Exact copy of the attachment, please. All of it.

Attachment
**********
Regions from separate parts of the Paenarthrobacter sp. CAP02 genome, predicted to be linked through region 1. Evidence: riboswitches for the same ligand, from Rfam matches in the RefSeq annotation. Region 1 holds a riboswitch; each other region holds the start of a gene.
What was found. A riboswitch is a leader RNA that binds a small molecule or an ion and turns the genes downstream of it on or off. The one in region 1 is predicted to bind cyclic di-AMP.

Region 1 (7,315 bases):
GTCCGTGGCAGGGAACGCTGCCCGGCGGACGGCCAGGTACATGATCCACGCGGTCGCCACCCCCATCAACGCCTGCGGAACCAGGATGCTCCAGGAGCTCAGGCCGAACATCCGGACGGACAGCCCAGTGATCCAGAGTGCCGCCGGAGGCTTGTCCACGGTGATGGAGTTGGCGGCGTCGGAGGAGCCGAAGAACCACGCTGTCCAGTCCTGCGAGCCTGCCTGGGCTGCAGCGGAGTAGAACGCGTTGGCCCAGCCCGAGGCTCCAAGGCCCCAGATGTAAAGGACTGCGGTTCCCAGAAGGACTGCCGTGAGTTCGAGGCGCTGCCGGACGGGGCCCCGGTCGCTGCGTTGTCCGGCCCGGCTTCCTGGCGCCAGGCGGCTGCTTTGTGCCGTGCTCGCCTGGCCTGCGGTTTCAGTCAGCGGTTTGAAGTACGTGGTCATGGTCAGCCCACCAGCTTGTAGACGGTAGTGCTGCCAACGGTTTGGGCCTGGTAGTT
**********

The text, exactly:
Regions from separate parts of the Paenarthrobacter sp. CAP02 genome, predicted to be linked through region 1. Evidence: riboswitches for the same ligand, from Rfam matches in the RefSeq annotation. Region 1 holds a riboswitch; each other region holds the start of a gene.
What was found. A riboswitch is a leader RNA that binds a small molecule or an ion and turns the genes downstream of it on or off. The one in region 1 is predicted to bind cyclic di-AMP.

Region 1 (7,315 bases):
GTCCGTGGCAGGGAACGCTGCCCGGCGGACGGCCAGGTACATGATCCACGCGGTCGCCACCCCCATCAACGCCTGCGGAACCAGGATGCTCCAGGAGCTCAGGCCGAACATCCGGACGGACAGCCCAGTGATCCAGAGTGCCGCCGGAGGCTTGTCCACGGTGATGGAGTTGGCGGCGTCGGAGGAGCCGAAGAACCACGCTGTCCAGTCCTGCGAGCCTGCCTGGGCTGCAGCGGAGTAGAACGCGTTGGCCCAGCCCGAGGCTCCAAGGCCCCAGATGTAAAGGACTGCGGTTCCCAGAAGGACTGCCGTGAGTTCGAGGCGCTGCCGGACGGGGCCCCGGTCGCTGCGTTGTCCGGCCCGGCTTCCTGGCGCCAGGCGGCTGCTTTGTGCCGTGCTCGCCTGGCCTGCGGTTTCAGTCAGCGGTTTGAAGTACGTGGTCATGGTCAGCCCACCAGCTTGTAGACGGTAGTGCTGCCAACGGTTTGGGCCTGGTAGTT